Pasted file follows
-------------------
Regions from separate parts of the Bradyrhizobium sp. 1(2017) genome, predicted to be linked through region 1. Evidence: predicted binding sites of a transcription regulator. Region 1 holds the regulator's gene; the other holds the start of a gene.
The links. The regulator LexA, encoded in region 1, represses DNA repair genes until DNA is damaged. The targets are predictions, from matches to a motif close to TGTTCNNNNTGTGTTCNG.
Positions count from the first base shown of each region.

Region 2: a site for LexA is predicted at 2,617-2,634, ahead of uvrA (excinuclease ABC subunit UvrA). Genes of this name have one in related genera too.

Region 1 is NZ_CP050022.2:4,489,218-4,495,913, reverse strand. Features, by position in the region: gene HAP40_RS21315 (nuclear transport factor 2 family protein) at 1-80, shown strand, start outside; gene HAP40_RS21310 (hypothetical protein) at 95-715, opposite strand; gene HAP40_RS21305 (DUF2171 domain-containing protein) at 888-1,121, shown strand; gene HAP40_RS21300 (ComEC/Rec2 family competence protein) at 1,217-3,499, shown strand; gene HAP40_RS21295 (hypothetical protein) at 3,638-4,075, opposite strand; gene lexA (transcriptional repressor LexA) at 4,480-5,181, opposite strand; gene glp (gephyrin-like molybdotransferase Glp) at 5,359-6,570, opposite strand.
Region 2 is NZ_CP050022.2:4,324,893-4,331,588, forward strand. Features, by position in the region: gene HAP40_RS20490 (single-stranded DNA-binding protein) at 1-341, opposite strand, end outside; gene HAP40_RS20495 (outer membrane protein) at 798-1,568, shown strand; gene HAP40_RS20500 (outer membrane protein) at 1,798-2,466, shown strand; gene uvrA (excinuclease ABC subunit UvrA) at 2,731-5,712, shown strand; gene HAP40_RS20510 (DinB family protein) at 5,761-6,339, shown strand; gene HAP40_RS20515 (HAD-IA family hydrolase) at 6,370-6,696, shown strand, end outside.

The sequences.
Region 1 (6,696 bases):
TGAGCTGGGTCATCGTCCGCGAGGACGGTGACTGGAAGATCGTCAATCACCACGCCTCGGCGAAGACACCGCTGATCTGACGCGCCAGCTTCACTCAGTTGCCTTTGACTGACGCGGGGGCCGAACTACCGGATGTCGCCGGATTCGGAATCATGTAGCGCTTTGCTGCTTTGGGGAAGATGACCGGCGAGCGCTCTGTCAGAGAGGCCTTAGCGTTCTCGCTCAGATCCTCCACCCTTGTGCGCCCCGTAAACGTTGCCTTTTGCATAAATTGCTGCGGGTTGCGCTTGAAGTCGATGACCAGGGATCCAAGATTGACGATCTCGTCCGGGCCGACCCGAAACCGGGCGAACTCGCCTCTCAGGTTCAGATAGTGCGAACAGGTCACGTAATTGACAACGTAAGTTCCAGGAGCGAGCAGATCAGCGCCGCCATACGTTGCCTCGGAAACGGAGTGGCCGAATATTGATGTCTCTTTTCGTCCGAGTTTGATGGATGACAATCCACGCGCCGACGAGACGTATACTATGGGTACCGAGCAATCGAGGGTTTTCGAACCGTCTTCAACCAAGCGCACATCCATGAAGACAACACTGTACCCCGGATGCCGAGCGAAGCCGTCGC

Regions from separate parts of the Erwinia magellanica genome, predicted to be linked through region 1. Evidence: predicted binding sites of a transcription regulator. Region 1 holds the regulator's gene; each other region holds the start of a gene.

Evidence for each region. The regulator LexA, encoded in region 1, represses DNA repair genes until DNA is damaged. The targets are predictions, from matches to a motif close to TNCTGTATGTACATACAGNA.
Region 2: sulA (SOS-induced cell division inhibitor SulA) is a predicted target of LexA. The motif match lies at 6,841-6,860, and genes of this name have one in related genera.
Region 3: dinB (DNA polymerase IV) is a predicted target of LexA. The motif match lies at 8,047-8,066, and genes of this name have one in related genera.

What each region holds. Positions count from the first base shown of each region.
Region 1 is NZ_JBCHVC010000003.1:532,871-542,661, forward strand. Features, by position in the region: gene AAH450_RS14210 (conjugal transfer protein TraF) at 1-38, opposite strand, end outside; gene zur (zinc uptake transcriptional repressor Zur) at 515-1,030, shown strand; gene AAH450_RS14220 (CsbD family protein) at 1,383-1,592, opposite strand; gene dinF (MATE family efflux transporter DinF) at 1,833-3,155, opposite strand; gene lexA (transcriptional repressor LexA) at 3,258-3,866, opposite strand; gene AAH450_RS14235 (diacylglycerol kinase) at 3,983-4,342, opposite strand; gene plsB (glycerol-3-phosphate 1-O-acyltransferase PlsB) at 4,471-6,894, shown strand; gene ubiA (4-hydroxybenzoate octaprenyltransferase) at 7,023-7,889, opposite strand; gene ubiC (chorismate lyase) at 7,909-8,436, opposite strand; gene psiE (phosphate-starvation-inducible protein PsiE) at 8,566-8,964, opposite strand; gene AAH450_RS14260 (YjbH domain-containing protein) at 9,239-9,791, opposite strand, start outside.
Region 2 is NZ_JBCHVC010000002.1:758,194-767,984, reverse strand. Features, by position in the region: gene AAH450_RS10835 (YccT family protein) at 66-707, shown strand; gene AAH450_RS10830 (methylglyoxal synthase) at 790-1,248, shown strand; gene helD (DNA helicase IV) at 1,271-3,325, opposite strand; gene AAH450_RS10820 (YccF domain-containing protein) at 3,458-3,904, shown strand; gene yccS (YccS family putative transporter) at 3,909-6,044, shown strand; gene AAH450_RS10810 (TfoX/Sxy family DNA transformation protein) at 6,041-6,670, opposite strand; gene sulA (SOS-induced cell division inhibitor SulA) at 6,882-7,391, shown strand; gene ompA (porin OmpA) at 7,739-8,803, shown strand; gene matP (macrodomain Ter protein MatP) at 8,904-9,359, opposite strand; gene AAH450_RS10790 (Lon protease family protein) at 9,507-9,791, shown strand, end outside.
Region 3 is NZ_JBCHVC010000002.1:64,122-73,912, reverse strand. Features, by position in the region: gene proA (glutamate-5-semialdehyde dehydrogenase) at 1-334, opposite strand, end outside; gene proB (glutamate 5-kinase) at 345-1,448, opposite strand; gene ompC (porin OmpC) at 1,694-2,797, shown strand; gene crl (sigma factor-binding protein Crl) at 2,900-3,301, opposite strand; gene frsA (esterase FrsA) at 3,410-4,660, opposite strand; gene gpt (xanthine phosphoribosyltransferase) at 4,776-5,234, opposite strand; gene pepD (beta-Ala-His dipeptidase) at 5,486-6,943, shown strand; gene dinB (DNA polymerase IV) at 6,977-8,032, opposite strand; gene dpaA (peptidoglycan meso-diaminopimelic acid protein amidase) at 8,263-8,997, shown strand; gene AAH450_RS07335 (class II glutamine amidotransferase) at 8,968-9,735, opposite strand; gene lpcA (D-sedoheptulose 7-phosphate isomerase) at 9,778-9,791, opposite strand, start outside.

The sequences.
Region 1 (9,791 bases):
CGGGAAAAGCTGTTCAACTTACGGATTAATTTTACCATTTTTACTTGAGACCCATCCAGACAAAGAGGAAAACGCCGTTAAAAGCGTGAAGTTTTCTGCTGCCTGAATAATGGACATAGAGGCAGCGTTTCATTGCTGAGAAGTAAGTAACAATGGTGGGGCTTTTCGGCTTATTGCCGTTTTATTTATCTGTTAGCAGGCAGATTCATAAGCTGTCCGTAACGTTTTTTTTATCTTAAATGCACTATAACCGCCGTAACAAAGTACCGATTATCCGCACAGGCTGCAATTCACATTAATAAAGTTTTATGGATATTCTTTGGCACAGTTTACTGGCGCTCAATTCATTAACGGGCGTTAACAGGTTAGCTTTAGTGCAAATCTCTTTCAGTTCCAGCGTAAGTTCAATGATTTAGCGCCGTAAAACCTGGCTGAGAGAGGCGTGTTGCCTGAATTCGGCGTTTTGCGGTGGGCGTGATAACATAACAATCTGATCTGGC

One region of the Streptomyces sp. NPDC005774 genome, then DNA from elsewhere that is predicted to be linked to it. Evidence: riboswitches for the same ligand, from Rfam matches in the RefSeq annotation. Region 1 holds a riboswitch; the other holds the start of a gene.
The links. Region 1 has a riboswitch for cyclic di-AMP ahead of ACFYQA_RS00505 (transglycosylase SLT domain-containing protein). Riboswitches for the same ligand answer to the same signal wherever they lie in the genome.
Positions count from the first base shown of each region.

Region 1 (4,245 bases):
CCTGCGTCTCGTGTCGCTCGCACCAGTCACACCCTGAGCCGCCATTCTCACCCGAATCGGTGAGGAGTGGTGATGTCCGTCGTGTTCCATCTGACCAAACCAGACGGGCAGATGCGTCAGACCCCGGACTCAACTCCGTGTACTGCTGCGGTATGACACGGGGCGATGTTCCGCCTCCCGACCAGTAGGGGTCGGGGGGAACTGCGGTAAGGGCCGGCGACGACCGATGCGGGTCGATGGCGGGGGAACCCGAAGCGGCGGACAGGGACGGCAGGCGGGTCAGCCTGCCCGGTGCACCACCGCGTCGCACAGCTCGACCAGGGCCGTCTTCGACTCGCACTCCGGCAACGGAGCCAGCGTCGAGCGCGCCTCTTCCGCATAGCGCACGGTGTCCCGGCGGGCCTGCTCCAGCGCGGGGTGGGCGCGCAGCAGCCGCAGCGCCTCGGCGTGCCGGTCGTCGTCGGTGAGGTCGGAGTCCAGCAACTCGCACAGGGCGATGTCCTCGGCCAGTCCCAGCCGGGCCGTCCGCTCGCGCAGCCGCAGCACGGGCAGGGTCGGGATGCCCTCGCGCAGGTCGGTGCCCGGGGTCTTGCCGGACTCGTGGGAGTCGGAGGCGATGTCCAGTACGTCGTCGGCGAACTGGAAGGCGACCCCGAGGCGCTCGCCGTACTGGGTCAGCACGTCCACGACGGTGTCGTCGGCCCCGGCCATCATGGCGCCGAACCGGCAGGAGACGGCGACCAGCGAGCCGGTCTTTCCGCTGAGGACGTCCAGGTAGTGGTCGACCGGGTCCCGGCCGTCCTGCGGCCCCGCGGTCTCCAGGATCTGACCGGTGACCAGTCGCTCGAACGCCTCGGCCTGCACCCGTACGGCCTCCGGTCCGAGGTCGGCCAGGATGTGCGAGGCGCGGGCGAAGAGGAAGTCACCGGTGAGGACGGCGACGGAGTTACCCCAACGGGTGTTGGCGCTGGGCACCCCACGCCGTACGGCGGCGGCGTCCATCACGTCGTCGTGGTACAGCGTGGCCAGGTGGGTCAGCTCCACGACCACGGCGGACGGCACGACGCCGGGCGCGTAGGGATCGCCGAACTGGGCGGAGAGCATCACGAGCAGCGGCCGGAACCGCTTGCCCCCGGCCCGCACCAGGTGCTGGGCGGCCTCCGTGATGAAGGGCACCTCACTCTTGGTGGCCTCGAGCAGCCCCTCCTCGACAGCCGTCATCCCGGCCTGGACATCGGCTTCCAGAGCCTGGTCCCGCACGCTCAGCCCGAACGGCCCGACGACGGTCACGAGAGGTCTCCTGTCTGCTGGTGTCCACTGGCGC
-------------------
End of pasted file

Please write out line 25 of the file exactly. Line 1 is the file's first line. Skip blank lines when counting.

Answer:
CCTGCGTCTCGTGTCGCTCGCACCAGTCACACCCTGAGCCGCCATTCTCACCCGAATCGGTGAGGAGTGGTGATGTCCGTCGTGTTCCATCTGACCAAACCAGACGGGCAGATGCGTCAGACCCCGGACTCAACTCCGTGTACTGCTGCGGTATGACACGGGGCGATGTTCCGCCTCCCGACCAGTAGGGGTCGGGGGGAACTGCGGTAAGGGCCGGCGACGACCGATGCGGGTCGATGGCGGGGGAACCCGAAGCGGCGGACAGGGACGGCAGGCGGGTCAGCCTGCCCGGTGCACCACCGCGTCGCACAGCTCGACCAGGGCCGTCTTCGACTCGCACTCCGGCAACGGAGCCAGCGTCGAGCGCGCCTCTTCCGCATAGCGCACGGTGTCCCGGCGGGCCTGCTCCAGCGCGGGGTGGGCGCGCAGCAGCCGCAGCGCCTCGGCGTGCCGGTCGTCGTCGGTGAGGTCGGAGTCCAGCAACTCGCACAGGGCGATGTCCTCGGCCAGTCCCAGCCGGGCCGTCCGCTCGCGCAGCCGCAGCACGGGCAGGGTCGGGATGCCCTCGCGCAGGTCGGTGCCCGGGGTCTTGCCGGACTCGTGGGAGTCGGAGGCGATGTCCAGTACGTCGTCGGCGAACTGGAAGGCGACCCCGAGGCGCTCGCCGTACTGGGTCAGCACGTCCACGACGGTGTCGTCGGCCCCGGCCATCATGGCGCCGAACCGGCAGGAGACGGCGACCAGCGAGCCGGTCTTTCCGCTGAGGACGTCCAGGTAGTGGTCGACCGGGTCCCGGCCGTCCTGCGGCCCCGCGGTCTCCAGGATCTGACCGGTGACCAGTCGCTCGAACGCCTCGGCCTGCACCCGTACGGCCTCCGGTCCGAGGTCGGCCAGGATGTGCGAGGCGCGGGCGAAGAGGAAGTCACCGGTGAGGACGGCGACGGAGTTACCCCAACGGGTGTTGGCGCTGGGCACCCCACGCCGTACGGCGGCGGCGTCCATCACGTCGTCGTGGTACAGCGTGGCCAGGTGGGTCAGCTCCACGACCACGGCGGACGGCACGACGCCGGGCGCGTAGGGATCGCCGAACTGGGCGGAGAGCATCACGAGCAGCGGCCGGAACCGCTTGCCCCCGGCCCGCACCAGGTGCTGGGCGGCCTCCGTGATGAAGGGCACCTCACTCTTGGTGGCCTCGAGCAGCCCCTCCTCGACAGCCGTCATCCCGGCCTGGACATCGGCTTCCAGAGCCTGGTCCCGCACGCTCAGCCCGAACGGCCCGACGACGGTCACGAGAGGTCTCCTGTCTGCTGGTGTCCACTGGCGC